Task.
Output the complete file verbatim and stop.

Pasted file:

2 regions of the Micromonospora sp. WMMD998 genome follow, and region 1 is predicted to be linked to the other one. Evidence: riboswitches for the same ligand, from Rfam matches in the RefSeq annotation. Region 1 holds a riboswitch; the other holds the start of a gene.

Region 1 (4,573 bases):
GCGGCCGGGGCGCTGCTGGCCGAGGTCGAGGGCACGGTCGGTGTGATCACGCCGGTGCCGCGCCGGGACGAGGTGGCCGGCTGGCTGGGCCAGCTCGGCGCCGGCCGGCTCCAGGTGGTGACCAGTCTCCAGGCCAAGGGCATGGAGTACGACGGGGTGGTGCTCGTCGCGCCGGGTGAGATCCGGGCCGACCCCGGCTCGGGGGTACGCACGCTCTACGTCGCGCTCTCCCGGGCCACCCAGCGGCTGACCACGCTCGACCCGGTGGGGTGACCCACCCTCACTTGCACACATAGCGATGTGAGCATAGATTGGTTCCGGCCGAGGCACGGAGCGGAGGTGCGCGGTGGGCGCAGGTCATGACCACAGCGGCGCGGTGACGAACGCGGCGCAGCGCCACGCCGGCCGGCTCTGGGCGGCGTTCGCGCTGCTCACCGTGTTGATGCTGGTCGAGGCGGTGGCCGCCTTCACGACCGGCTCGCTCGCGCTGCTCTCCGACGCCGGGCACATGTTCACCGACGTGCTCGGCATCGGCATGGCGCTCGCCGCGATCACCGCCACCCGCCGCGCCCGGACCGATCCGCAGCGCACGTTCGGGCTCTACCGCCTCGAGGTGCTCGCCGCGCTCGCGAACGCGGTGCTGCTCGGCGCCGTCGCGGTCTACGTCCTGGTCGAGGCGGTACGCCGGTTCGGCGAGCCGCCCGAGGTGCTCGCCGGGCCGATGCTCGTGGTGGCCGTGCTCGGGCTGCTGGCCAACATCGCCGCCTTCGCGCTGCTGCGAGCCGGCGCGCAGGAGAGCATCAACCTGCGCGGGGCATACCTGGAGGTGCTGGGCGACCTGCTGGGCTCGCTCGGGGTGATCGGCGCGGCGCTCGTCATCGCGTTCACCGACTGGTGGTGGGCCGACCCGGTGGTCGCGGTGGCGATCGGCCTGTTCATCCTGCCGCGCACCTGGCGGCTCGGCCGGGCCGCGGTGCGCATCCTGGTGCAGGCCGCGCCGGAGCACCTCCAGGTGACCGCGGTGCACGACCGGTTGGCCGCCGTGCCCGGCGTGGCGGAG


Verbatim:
2 regions of the Micromonospora sp. WMMD998 genome follow, and region 1 is predicted to be linked to the other one. Evidence: riboswitches for the same ligand, from Rfam matches in the RefSeq annotation. Region 1 holds a riboswitch; the other holds the start of a gene.

Region 1 (4,573 bases):
GCGGCCGGGGCGCTGCTGGCCGAGGTCGAGGGCACGGTCGGTGTGATCACGCCGGTGCCGCGCCGGGACGAGGTGGCCGGCTGGCTGGGCCAGCTCGGCGCCGGCCGGCTCCAGGTGGTGACCAGTCTCCAGGCCAAGGGCATGGAGTACGACGGGGTGGTGCTCGTCGCGCCGGGTGAGATCCGGGCCGACCCCGGCTCGGGGGTACGCACGCTCTACGTCGCGCTCTCCCGGGCCACCCAGCGGCTGACCACGCTCGACCCGGTGGGGTGACCCACCCTCACTTGCACACATAGCGATGTGAGCATAGATTGGTTCCGGCCGAGGCACGGAGCGGAGGTGCGCGGTGGGCGCAGGTCATGACCACAGCGGCGCGGTGACGAACGCGGCGCAGCGCCACGCCGGCCGGCTCTGGGCGGCGTTCGCGCTGCTCACCGTGTTGATGCTGGTCGAGGCGGTGGCCGCCTTCACGACCGGCTCGCTCGCGCTGCTCTCCGACGCCGGGCACATGTTCACCGACGTGCTCGGCATCGGCATGGCGCTCGCCGCGATCACCGCCACCCGCCGCGCCCGGACCGATCCGCAGCGCACGTTCGGGCTCTACCGCCTCGAGGTGCTCGCCGCGCTCGCGAACGCGGTGCTGCTCGGCGCCGTCGCGGTCTACGTCCTGGTCGAGGCGGTACGCCGGTTCGGCGAGCCGCCCGAGGTGCTCGCCGGGCCGATGCTCGTGGTGGCCGTGCTCGGGCTGCTGGCCAACATCGCCGCCTTCGCGCTGCTGCGAGCCGGCGCGCAGGAGAGCATCAACCTGCGCGGGGCATACCTGGAGGTGCTGGGCGACCTGCTGGGCTCGCTCGGGGTGATCGGCGCGGCGCTCGTCATCGCGTTCACCGACTGGTGGTGGGCCGACCCGGTGGTCGCGGTGGCGATCGGCCTGTTCATCCTGCCGCGCACCTGGCGGCTCGGCCGGGCCGCGGTGCGCATCCTGGTGCAGGCCGCGCCGGAGCACCTCCAGGTGACCGCGGTGCACGACCGGTTGGCCGCCGTGCCCGGCGTGGCGGAG